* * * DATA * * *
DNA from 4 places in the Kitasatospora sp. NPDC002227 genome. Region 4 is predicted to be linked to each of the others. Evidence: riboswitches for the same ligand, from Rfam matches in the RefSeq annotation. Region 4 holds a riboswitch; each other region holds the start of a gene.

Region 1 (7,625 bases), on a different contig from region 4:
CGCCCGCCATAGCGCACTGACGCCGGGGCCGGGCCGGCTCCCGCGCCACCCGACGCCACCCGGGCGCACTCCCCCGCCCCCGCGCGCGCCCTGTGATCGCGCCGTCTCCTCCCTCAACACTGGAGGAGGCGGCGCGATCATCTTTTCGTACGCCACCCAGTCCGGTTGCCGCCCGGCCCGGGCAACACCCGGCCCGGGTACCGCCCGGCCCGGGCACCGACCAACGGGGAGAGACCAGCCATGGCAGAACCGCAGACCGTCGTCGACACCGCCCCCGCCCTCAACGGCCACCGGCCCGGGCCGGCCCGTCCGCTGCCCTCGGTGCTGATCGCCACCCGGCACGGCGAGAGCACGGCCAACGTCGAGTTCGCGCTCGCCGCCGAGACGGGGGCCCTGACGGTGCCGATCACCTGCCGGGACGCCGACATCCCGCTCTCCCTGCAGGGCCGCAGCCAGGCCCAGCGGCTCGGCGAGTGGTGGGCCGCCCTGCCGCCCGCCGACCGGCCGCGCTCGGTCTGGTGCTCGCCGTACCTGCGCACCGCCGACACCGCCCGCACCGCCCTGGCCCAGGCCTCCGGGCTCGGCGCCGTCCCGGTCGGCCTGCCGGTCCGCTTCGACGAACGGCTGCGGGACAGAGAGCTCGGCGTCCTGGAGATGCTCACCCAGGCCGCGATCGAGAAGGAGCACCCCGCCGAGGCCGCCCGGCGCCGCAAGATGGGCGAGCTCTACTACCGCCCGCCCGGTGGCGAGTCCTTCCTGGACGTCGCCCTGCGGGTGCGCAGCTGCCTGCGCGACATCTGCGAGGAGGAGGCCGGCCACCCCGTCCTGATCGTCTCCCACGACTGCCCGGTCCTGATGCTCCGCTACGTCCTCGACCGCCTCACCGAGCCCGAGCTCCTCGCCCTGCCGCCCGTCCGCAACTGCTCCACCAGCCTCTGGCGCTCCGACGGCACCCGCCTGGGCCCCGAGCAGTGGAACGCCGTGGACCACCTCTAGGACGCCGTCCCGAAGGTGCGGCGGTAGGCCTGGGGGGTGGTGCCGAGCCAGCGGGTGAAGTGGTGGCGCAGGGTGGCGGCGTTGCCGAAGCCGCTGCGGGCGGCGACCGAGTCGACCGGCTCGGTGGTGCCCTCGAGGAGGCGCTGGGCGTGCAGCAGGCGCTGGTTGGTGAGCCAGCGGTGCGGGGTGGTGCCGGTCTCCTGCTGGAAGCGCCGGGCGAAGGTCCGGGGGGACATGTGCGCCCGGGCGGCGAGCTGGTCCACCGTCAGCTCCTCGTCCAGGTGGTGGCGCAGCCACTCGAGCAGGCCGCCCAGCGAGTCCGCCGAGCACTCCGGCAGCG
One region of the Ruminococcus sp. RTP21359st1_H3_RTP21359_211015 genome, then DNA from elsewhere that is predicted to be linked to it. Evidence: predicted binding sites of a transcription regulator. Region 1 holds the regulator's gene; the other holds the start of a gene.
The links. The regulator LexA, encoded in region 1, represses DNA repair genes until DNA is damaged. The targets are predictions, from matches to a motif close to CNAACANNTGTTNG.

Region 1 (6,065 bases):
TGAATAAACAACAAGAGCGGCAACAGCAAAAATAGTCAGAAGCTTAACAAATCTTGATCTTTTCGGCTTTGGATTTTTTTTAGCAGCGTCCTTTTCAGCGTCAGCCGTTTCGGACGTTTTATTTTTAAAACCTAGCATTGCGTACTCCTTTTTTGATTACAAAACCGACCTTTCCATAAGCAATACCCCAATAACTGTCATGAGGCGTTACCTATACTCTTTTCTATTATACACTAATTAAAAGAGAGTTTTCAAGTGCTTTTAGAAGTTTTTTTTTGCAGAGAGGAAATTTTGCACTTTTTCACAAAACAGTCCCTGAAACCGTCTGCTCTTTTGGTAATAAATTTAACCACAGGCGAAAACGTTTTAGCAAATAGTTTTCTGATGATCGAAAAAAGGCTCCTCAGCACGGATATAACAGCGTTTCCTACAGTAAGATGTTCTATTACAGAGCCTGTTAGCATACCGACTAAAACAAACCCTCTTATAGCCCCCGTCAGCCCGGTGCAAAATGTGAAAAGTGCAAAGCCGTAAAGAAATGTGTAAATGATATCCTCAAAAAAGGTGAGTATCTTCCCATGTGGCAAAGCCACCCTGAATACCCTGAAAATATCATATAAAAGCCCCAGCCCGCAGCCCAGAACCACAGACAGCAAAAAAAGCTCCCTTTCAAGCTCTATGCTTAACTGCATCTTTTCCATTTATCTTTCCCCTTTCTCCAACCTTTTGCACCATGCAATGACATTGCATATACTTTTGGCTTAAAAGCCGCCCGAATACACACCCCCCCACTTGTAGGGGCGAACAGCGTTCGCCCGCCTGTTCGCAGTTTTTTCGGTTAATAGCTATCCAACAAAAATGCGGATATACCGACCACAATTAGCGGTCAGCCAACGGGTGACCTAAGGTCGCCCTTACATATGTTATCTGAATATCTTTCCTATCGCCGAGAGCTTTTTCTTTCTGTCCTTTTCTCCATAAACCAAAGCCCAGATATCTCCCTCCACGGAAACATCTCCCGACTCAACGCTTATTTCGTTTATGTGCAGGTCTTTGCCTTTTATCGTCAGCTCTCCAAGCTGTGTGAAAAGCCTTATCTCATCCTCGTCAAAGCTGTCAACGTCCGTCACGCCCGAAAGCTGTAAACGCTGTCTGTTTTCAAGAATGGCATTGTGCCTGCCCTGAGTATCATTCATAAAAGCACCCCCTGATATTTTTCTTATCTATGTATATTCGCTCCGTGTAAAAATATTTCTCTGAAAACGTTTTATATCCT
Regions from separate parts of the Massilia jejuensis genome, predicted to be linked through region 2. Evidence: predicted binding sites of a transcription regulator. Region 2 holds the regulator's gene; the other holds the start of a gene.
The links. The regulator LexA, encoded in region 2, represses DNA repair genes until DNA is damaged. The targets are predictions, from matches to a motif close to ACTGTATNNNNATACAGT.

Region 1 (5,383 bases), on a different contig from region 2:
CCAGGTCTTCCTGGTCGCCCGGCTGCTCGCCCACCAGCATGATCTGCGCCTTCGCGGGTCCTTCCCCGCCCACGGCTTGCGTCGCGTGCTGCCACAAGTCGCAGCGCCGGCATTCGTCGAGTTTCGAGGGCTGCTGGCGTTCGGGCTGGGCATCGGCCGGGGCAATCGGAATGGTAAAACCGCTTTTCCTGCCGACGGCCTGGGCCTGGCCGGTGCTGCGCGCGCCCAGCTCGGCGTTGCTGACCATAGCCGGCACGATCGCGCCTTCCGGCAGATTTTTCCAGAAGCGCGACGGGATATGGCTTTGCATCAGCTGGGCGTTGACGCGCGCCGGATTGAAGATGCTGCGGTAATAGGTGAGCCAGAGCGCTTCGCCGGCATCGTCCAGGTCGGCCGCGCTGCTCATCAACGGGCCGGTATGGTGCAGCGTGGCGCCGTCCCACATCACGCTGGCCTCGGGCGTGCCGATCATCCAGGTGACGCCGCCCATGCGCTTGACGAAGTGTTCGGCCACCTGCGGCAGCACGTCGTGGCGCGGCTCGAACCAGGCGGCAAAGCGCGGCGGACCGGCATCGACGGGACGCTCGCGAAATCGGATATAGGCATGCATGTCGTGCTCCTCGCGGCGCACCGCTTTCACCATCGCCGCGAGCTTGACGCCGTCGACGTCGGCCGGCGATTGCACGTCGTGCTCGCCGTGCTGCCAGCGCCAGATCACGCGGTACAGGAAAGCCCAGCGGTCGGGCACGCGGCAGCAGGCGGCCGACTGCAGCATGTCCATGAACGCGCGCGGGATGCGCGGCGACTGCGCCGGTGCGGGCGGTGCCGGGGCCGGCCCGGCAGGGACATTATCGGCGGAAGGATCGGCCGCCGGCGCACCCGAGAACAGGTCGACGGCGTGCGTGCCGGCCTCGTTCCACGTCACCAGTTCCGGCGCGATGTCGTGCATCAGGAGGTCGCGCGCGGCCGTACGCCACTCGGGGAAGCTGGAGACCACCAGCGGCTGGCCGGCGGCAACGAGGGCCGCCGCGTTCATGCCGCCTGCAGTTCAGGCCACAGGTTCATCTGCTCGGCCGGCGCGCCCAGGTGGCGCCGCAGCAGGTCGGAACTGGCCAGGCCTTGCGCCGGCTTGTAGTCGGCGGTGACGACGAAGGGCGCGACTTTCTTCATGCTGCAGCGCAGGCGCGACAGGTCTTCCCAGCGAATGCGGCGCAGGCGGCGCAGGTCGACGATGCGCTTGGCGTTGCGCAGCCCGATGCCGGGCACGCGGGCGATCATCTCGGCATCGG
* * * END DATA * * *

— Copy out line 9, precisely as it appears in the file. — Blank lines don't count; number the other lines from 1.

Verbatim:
The links. The regulator LexA, encoded in region 2, represses DNA repair genes until DNA is damaged. The targets are predictions, from matches to a motif close to ACTGTATNNNNATACAGT.